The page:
Powell credits current strength of auction house to France's breeders
Company hit record turnover of €136 million in 2017
Following a 2017 when Arqana recorded by far the best set of figures in their ten year history, France’s leading auction house has every right to embark on its second decade with a sense of purpose.
Those around the Elie de Brignac sales pavilion are wary of speaking about records but it remains the case that €136 million marked a new high mark for turnover.
The two day February Sale marks the start of the 2018 season, one which will for the first time physically separate May’s Breeze-Up Sale in Deauville from the Poule d’Essai meeting, which returns to the new ParisLongchamp.
The obvious buzz around the increasingly vibrant stallion scene in France will raise hopes of more big prices being achieved both during the Breeze-Up and, more particularly, the marquee August Yearling Sale.
And the almost insatiable desire of British and Irish jumps owners for French youngstock means Deauville’s National Hunt offerings continue to grow in importance as well.
Arqana bloodstock director Freddy Powell sees the current strength of the company’s portfolio of sales as testament to the efforts of the country’s breeders.
“It's very satisfying that the ten years that Arqana has existed have coincided with a very dynamic period,” says Powell. “Ecuries Monceaux is around 12 or 13 years old, while there is a generation of young French breeders with foreign experience like Gwen [Monneraye] and Lucie [Lamotte] at La Motteraye, and Anna Sundstrom is part of that wave as well. We've all grown up together. These young breeders have invested heavily, while those of more of modest means have also expanded. If you had a single mare you might now have two or three.”
Arqana has at its core a mission to serve French breeders who want to bring their stock to market and Powell believes that an increasingly international clientele only helps in that respect.
Reflecting on 2017’s achievements, Powell says: “We're always looking to consolidate and to continue to progress along the same lines. The improvement in the French stallion ranks has been widely reported and is thanks to the heavy investment of French breeders, while there is a wave of dynamic young french breeders. Our aim is to make sure that those breeders are well rewarded for their efforts.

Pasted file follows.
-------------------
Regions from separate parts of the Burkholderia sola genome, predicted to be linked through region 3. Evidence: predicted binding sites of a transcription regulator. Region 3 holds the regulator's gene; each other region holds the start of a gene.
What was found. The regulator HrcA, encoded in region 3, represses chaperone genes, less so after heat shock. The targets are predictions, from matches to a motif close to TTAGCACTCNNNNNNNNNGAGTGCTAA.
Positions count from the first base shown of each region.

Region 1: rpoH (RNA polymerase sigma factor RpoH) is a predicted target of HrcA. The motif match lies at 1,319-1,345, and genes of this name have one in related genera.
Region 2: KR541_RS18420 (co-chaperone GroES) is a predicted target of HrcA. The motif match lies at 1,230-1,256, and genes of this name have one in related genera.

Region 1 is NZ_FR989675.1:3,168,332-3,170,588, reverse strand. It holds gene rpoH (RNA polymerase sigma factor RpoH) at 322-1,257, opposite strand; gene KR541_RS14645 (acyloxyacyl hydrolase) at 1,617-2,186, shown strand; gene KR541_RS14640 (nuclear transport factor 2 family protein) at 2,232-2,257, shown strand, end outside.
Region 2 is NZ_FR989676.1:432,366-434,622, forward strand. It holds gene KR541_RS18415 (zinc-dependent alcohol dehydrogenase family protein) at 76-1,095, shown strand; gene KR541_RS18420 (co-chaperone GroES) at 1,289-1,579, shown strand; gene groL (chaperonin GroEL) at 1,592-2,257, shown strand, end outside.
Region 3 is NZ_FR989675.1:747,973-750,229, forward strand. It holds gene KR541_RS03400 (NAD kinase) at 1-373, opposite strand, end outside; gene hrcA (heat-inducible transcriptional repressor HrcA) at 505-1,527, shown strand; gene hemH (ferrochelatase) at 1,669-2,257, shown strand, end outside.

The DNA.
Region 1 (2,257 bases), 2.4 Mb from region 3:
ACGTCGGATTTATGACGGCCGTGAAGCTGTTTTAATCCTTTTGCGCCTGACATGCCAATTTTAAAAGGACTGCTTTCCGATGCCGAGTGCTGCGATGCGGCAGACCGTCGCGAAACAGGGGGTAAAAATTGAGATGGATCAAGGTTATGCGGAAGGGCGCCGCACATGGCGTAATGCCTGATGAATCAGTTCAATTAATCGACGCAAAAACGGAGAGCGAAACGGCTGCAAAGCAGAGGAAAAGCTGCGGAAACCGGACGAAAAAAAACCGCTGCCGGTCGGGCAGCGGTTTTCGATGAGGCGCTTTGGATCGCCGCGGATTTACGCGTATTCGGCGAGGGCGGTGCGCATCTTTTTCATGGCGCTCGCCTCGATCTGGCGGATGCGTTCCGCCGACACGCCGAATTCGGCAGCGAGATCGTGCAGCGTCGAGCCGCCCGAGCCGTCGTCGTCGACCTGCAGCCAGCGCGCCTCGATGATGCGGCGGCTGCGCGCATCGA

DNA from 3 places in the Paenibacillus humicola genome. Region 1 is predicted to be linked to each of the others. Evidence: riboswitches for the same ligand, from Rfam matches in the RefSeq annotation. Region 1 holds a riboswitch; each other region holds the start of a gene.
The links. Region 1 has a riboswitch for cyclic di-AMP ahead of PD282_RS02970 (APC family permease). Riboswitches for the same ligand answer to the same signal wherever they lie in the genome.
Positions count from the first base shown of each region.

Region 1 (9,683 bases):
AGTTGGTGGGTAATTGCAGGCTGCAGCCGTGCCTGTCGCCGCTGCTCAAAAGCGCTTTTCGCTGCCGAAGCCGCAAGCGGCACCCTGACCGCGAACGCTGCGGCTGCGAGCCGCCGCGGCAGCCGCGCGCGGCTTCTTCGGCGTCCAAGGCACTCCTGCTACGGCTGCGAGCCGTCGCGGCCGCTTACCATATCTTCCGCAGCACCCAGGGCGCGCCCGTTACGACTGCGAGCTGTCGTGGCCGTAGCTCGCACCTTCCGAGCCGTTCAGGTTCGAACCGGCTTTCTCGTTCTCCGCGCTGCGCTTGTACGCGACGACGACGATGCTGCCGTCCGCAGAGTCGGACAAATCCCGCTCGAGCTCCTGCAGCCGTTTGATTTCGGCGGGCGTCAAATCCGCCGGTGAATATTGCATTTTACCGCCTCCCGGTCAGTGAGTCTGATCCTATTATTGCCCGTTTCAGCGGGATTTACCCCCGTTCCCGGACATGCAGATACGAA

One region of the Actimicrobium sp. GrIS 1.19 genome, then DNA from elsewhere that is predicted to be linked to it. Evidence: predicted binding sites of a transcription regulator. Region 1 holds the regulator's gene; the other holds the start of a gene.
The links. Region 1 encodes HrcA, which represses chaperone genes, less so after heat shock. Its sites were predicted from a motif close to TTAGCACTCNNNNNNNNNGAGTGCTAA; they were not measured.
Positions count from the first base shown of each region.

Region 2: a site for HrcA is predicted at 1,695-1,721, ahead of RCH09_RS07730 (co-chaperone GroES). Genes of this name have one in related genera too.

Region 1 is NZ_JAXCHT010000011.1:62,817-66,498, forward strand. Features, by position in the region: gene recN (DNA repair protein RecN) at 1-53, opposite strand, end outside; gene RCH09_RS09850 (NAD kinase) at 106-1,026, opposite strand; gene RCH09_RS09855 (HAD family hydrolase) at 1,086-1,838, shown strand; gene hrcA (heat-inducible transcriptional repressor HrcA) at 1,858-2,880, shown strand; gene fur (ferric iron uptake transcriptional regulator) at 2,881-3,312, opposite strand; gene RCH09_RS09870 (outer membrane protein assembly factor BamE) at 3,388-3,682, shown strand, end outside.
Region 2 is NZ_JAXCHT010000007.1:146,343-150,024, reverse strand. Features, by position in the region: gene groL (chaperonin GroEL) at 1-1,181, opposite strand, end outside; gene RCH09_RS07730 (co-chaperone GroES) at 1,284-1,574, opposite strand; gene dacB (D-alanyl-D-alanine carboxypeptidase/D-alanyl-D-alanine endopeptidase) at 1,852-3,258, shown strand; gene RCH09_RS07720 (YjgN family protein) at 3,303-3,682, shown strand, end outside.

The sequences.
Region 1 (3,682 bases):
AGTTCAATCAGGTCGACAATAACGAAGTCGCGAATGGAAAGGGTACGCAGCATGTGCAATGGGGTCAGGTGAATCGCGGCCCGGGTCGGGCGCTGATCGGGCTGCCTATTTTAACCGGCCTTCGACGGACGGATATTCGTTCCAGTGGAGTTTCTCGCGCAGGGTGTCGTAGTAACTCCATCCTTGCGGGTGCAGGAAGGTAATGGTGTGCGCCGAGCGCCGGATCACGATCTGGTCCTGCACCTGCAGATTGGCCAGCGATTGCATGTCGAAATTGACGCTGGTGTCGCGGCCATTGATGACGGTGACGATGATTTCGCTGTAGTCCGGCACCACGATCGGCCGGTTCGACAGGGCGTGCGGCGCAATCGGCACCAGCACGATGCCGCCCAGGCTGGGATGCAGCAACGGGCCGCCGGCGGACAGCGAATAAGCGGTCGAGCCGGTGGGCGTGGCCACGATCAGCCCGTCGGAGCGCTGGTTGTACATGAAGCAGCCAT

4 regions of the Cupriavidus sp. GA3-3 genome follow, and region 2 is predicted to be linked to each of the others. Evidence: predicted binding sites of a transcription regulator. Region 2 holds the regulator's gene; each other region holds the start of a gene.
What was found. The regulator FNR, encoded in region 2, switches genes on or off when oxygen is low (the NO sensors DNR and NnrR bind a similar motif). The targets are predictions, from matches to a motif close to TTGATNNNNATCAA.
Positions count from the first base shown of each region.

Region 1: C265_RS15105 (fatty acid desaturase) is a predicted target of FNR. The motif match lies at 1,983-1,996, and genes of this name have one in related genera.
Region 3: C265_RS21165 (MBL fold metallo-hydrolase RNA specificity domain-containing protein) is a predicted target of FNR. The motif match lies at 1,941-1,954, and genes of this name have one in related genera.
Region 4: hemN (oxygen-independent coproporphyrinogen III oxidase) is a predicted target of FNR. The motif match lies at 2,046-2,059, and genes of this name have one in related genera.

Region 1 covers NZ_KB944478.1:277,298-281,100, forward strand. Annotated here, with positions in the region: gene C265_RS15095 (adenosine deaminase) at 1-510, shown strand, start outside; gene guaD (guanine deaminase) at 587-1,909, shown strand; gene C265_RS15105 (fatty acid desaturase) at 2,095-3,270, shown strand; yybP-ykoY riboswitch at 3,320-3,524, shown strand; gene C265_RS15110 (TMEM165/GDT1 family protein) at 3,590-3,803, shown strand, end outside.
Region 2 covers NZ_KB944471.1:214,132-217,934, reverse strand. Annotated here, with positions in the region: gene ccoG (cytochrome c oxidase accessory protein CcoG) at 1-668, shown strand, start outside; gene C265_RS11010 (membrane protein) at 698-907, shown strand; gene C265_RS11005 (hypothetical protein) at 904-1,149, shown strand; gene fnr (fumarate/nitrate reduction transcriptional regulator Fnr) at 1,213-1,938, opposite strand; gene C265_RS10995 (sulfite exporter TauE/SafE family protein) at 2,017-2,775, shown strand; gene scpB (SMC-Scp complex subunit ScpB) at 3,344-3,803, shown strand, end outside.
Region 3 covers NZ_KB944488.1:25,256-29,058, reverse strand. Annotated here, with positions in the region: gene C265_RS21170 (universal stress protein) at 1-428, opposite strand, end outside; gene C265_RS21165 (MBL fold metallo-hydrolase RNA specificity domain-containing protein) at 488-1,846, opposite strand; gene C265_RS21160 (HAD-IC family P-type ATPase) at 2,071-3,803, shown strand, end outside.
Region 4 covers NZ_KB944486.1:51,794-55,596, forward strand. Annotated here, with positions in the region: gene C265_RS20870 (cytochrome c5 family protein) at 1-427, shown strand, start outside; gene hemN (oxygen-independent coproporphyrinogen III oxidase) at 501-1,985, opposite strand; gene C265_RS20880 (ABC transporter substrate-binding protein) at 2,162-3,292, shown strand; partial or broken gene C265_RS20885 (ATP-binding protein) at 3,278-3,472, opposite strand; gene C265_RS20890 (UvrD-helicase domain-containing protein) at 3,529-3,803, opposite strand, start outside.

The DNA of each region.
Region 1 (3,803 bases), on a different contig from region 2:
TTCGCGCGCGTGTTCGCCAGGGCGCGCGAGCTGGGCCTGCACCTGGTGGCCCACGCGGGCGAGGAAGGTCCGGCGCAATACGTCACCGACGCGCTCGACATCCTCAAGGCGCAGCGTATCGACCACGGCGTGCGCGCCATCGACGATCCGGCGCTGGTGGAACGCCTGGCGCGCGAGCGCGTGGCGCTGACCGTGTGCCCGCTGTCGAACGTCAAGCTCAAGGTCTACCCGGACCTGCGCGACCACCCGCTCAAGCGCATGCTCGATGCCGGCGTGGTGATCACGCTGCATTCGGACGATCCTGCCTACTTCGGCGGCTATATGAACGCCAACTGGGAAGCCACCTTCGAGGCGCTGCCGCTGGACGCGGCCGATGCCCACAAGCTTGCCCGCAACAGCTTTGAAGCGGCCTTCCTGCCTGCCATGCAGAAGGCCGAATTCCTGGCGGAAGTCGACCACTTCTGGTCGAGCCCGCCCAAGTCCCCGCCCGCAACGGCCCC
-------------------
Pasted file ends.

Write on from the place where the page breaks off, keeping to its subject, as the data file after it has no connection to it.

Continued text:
“We principally represent those horses bred in France and it is up to us to attract the right profile of client to buy their products. It makes our work easier in a way that we can find the very best stock to sell here in France rather than looking elsewhere.
"You have to remember that we aren’t that many years on from when we had to search a lot abroad because the French stallions didn’t have such an international profile.”
The two editions of the Breeze-Up held in Deauville were judged enough of a success to persuade Arqana not to return to Saint-Cloud and its proximity to Longchamp.
“It’s an unknown factor but it was noticeable last year how many people came to Deauville from abroad for the Breeze-Up and didn’t stay on for the racing, preferring to go home on Friday evening after the sale,” says Powell. “If we provide a quality offer, people will come. And, as we are in the process of putting together the catalogue, I can tell you I have faith that is exactly what will happen.”
Powell says that the Arqana calendar has now settled into a distinct pattern and that the growing strength of the October Yearling Sale - with distinct its international and domestic segments - is one of the most pleasing recent developments.
“Before, there were a lot of breeders who, when presenting us with a horse with a good pedigree would say: ‘it’s August or nothing.’ Now that October has a really vibrant international market - notably for day one - that is no longer really the case. If you have a slight doubt about the preparation of a yearling, breeders have no problem in sending their stock to October. That is a relatively recent phenomenon.”